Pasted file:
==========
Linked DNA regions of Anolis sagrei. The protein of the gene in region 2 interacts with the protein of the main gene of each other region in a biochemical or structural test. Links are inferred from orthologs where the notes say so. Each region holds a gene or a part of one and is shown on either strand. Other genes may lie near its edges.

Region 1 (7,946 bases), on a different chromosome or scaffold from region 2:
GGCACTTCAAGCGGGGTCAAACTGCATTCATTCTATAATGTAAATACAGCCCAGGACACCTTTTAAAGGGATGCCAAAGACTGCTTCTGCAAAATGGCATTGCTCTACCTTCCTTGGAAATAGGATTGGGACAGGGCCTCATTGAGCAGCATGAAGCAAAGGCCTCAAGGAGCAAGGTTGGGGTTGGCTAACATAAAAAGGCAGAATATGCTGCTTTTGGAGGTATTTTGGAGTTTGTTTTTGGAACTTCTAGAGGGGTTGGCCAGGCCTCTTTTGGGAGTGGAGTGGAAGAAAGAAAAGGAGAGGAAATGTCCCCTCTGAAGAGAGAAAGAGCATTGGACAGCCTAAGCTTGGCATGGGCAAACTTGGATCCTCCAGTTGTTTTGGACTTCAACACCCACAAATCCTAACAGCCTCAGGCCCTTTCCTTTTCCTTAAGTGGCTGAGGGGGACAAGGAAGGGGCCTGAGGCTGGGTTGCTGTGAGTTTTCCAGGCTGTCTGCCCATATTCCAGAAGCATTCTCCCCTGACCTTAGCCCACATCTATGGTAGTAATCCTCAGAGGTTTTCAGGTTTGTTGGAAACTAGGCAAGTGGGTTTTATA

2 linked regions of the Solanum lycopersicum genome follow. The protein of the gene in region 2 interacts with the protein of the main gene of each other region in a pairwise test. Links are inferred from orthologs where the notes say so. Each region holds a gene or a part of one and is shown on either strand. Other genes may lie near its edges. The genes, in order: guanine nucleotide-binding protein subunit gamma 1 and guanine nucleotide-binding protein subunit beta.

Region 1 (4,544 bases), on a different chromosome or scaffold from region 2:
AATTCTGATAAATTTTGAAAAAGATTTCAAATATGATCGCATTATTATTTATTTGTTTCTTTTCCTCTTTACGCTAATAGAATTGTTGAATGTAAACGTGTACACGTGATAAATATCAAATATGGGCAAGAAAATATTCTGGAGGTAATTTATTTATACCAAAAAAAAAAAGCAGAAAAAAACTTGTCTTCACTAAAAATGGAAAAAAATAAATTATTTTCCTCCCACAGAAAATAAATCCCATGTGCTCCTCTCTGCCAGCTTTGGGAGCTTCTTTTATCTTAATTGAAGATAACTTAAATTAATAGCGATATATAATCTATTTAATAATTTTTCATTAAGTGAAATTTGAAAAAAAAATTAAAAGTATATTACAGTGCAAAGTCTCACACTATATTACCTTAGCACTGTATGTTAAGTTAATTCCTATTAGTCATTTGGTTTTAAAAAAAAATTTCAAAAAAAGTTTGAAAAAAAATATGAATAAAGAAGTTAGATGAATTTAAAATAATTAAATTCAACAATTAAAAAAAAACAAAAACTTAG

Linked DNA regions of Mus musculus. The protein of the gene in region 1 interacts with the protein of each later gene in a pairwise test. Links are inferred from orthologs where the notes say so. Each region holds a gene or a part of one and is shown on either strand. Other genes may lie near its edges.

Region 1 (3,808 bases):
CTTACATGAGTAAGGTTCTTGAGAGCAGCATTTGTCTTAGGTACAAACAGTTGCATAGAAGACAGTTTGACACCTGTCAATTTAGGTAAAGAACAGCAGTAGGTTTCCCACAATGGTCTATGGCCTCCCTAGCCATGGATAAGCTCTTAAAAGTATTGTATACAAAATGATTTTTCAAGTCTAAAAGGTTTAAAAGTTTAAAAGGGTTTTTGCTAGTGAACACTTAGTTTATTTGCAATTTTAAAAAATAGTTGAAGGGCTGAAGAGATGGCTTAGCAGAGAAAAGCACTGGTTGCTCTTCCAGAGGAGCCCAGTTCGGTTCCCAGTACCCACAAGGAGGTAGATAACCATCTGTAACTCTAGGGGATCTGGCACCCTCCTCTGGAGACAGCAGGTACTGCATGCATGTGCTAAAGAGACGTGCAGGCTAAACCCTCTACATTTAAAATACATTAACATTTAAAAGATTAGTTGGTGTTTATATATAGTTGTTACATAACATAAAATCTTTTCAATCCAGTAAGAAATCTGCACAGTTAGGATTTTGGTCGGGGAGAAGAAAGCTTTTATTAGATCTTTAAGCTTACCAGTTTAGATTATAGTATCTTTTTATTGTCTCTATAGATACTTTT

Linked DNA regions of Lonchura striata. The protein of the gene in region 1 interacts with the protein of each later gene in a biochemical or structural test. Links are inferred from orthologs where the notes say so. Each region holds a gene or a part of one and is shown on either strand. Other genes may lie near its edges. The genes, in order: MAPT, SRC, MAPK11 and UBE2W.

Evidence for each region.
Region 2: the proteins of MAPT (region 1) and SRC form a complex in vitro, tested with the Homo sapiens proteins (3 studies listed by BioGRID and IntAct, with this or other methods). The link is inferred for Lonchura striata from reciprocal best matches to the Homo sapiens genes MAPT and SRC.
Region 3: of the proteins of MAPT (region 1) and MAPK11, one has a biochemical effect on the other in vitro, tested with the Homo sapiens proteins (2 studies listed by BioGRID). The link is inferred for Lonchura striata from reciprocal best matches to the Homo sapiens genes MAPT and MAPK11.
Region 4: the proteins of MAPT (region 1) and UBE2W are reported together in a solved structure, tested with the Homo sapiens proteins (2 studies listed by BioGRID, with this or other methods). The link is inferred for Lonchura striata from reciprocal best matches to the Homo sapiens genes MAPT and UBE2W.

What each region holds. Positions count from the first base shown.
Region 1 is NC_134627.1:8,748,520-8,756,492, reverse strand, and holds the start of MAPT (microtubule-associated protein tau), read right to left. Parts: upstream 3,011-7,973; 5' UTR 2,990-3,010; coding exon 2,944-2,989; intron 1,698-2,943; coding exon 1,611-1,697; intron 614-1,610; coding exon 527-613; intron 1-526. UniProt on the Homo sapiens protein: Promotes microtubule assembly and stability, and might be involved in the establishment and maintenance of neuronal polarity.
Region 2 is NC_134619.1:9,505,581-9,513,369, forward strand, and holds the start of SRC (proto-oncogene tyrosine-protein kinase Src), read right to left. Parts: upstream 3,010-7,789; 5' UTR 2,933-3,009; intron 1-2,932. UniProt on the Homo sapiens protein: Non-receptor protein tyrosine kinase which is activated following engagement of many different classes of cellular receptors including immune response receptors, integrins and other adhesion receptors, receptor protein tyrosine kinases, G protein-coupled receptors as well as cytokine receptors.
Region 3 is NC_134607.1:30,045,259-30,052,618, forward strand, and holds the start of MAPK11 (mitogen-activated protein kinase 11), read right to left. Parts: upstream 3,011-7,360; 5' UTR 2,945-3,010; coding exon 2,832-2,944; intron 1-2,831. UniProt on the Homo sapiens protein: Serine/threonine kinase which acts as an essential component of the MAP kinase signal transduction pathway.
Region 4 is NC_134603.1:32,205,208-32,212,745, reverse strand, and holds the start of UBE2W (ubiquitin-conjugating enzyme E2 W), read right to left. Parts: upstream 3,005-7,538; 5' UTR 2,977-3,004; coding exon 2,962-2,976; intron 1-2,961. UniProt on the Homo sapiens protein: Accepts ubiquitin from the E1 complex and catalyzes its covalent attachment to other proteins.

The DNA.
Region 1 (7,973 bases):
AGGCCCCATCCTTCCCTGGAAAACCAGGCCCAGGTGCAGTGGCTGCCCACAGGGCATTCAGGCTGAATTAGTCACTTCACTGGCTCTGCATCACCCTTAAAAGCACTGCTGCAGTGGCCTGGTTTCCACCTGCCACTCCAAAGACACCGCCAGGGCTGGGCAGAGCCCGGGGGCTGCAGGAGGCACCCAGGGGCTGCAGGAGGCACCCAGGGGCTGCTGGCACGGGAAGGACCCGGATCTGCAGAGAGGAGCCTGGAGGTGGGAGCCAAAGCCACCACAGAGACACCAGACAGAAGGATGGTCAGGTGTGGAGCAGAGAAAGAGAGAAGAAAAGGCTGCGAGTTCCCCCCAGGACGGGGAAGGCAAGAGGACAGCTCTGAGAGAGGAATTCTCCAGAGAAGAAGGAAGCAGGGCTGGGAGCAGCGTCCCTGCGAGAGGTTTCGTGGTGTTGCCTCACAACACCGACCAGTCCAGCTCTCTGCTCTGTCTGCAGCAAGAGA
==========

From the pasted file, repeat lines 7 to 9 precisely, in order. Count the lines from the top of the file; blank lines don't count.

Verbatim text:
Linked DNA regions of Mus musculus. The protein of the gene in region 1 interacts with the protein of each later gene in a pairwise test. Links are inferred from orthologs where the notes say so. Each region holds a gene or a part of one and is shown on either strand. Other genes may lie near its edges.

Region 1 (3,808 bases):
CTTACATGAGTAAGGTTCTTGAGAGCAGCATTTGTCTTAGGTACAAACAGTTGCATAGAAGACAGTTTGACACCTGTCAATTTAGGTAAAGAACAGCAGTAGGTTTCCCACAATGGTCTATGGCCTCCCTAGCCATGGATAAGCTCTTAAAAGTATTGTATACAAAATGATTTTTCAAGTCTAAAAGGTTTAAAAGTTTAAAAGGGTTTTTGCTAGTGAACACTTAGTTTATTTGCAATTTTAAAAAATAGTTGAAGGGCTGAAGAGATGGCTTAGCAGAGAAAAGCACTGGTTGCTCTTCCAGAGGAGCCCAGTTCGGTTCCCAGTACCCACAAGGAGGTAGATAACCATCTGTAACTCTAGGGGATCTGGCACCCTCCTCTGGAGACAGCAGGTACTGCATGCATGTGCTAAAGAGACGTGCAGGCTAAACCCTCTACATTTAAAATACATTAACATTTAAAAGATTAGTTGGTGTTTATATATAGTTGTTACATAACATAAAATCTTTTCAATCCAGTAAGAAATCTGCACAGTTAGGATTTTGGTCGGGGAGAAGAAAGCTTTTATTAGATCTTTAAGCTTACCAGTTTAGATTATAGTATCTTTTTATTGTCTCTATAGATACTTTT